In the story of every successful artist there’s always a village of people who have helped along the way. Usually there’s one individual with a vision, know-how, and the resources to develop an act into a household name. These people are sometimes a manager, a producer or an A&R (short for Artist and Repertoire - a role at a record company or publisher that involves signing new acts and developing careers) - and very occasionally it’s someone who fulfils some or all of these roles.
John Hammond’s A&R work cemented his reputation as “the world’s greatest talent scout” and his legacy is being celebrated in a series of short documentaries by Guinness.
Born into the wealthy Vanderbilt family, Hammond first discovered Jazz music as a child on a trip to London. In 1931 he dropped out of Yale to become the first US correspondent for Melody Maker and he quickly landed an unpaid spot on New York radio station WEVD.
It was in this role, and his later incarnation as a famed talent scout and producer with Columbia Records, that Hammond established his A&R credentials. Hammond scoured the clubs and bars of Harlem seeking raw, undiscovered talent. In 1933 he heard Billie Holiday perform at Monette Moore’s Jazz Club and immediately arranged her first recording sessions. That same year, he helped soon-to-be Jazz legend Benny Goodman sign with Columbia Records.
Bear in mind, he was working at a time when black and white musicians would rarely play together, and many music venues permitted white audiences only. In Harlem, he was often the only white man in the room. Yet Hammond’s legacy - and the reason why he is renowned as a pioneer - was his persistence in championing black musicians and creating opportunities for them to work with white musicians on an equal footing.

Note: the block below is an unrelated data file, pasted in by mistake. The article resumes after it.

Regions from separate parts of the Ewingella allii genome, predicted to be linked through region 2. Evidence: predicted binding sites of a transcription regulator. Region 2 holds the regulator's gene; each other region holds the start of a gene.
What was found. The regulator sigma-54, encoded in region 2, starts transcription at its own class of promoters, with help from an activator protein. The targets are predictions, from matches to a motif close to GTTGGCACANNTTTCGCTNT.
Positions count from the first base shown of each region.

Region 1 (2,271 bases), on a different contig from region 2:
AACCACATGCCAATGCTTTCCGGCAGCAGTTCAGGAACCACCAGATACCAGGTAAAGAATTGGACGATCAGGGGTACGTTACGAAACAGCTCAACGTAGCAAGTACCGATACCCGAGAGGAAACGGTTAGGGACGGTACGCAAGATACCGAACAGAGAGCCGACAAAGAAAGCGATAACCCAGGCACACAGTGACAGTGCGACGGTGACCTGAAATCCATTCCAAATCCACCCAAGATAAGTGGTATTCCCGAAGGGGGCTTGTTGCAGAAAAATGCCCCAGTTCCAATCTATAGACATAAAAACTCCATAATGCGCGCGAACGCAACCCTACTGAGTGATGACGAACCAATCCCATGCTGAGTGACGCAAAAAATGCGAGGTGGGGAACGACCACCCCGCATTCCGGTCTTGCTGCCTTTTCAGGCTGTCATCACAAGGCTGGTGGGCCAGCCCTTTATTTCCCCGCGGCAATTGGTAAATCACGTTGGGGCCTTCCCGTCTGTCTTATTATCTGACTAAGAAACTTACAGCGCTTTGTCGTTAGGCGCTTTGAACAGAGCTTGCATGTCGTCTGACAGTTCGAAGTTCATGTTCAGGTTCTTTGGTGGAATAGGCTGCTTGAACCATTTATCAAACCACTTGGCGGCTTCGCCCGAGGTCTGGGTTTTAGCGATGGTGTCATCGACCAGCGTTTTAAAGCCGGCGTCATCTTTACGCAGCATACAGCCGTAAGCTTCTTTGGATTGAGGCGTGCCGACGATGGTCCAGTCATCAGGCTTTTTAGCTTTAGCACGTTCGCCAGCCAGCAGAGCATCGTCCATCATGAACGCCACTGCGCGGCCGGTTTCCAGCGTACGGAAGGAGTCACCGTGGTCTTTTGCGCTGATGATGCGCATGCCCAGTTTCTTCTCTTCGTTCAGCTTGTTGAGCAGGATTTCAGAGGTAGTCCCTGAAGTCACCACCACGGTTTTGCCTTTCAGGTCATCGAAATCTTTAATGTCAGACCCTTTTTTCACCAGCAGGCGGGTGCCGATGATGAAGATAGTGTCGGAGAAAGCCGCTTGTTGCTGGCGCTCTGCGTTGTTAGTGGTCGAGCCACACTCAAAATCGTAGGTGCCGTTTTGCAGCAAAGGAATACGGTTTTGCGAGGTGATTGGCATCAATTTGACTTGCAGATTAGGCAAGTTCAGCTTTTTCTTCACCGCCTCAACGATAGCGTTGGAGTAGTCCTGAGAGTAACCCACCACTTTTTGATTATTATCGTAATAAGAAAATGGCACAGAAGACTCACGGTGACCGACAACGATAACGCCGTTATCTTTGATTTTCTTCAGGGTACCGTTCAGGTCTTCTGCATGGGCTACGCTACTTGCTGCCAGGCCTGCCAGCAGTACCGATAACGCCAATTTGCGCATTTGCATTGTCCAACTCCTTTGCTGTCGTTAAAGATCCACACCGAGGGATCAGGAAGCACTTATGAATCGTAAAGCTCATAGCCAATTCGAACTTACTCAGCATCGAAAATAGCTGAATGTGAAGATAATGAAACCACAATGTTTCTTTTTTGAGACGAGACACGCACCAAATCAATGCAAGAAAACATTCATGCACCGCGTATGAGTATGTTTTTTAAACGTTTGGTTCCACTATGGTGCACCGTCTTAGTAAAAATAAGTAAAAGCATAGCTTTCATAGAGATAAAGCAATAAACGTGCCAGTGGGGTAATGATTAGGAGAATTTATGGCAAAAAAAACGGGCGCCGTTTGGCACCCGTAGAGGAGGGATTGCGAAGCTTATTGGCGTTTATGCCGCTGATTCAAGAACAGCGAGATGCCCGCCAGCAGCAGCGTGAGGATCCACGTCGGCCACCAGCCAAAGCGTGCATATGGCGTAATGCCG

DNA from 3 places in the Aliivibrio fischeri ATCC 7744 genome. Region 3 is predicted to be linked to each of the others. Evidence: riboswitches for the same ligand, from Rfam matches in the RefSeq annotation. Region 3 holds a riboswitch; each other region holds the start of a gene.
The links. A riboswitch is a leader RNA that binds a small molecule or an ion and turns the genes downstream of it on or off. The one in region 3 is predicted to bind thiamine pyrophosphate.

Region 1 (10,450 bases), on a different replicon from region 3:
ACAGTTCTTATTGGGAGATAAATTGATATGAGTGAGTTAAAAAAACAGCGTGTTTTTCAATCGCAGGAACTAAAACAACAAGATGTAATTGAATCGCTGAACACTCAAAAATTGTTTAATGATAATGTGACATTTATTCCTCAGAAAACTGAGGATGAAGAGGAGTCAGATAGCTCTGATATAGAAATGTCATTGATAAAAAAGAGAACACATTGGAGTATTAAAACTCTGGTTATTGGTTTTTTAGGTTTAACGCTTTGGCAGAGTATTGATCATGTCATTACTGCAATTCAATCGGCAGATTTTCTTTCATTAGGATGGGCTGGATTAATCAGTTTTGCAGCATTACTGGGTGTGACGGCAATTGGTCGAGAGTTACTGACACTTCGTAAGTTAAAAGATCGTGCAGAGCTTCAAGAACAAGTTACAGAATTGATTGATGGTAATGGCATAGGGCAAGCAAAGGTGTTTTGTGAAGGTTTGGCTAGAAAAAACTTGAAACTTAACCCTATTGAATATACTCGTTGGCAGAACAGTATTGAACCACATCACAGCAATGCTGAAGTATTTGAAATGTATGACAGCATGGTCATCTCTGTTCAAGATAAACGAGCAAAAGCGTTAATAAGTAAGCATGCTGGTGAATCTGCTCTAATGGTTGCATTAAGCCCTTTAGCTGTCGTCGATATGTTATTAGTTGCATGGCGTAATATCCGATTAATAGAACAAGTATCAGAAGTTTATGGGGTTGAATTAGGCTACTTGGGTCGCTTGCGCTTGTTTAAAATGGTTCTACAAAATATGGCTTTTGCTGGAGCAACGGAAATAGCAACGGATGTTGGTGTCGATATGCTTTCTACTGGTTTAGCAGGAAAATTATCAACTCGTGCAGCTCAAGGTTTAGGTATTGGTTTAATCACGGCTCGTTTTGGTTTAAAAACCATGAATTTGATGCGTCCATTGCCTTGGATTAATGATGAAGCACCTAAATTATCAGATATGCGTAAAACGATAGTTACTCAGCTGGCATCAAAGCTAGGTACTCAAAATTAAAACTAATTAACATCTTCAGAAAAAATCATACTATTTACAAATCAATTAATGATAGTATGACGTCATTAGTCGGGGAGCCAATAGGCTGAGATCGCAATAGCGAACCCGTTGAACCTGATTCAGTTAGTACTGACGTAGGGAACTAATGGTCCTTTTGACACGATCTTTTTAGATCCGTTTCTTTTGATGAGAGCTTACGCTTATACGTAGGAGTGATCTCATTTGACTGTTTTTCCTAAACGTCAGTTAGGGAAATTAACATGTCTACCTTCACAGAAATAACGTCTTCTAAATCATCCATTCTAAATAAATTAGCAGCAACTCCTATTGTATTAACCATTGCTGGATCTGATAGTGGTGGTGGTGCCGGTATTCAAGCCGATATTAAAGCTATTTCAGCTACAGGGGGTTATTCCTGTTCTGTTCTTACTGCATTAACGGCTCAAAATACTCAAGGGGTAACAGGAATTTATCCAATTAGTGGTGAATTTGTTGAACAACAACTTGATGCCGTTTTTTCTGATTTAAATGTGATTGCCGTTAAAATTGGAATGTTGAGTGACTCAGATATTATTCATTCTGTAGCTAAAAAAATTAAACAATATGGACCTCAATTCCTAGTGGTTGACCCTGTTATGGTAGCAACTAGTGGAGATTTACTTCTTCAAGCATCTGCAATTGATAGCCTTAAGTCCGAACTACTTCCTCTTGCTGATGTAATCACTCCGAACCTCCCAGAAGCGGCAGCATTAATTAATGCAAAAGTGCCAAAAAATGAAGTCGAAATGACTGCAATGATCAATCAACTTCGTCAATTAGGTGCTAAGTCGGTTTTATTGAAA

He was single-minded in his drive to integrate the music industry in the US, starting when he brought Benny Goodman and Teddy Wilson together for a concert at Carnegie Hall in 1938, the first time a racially integrated group appeared on stage together at a major American music hall.
John Hammond’s legacy and reputation are just as relevant to musicians making their way in the industry today. He raised the bar when it came to discovering hidden talent, and more importantly he nurtured, supported and encouraged that talent to blossom.
In this episode from Guinness, the extraordinary Lianne La Havas opens up about the individuals who helped nurture her talent, and how they led to her developing her teenage passion for singing, and turning it into a career.
She also explains how important it was to have someone who truly believed in her and supported her when she took her first steps in the music industry.
Having recently become aware of the diversity of artists John Hammond worked with, Lianne notes that keeping an open mind is perhaps the most crucial aspect of a talent scout’s process. Trust in the artist and you never know what might happen.
In part of this video, La Havas is shot at Urchin recording studios, where Matt Ingram and Dan Cox, recorded her first demo when she was still at school. The studio has played a big part in the careers of Florence, Tom Odell and Laura Marling, to name but a few.
Lianne also speaks about Matt Hales (Aqualung): her songwriting partner, who helped her find her voice for her first album, and has continued to collaborate through her second record.
Enjoy Guinness sensibly. Visit drinkaware.co.uk for the facts.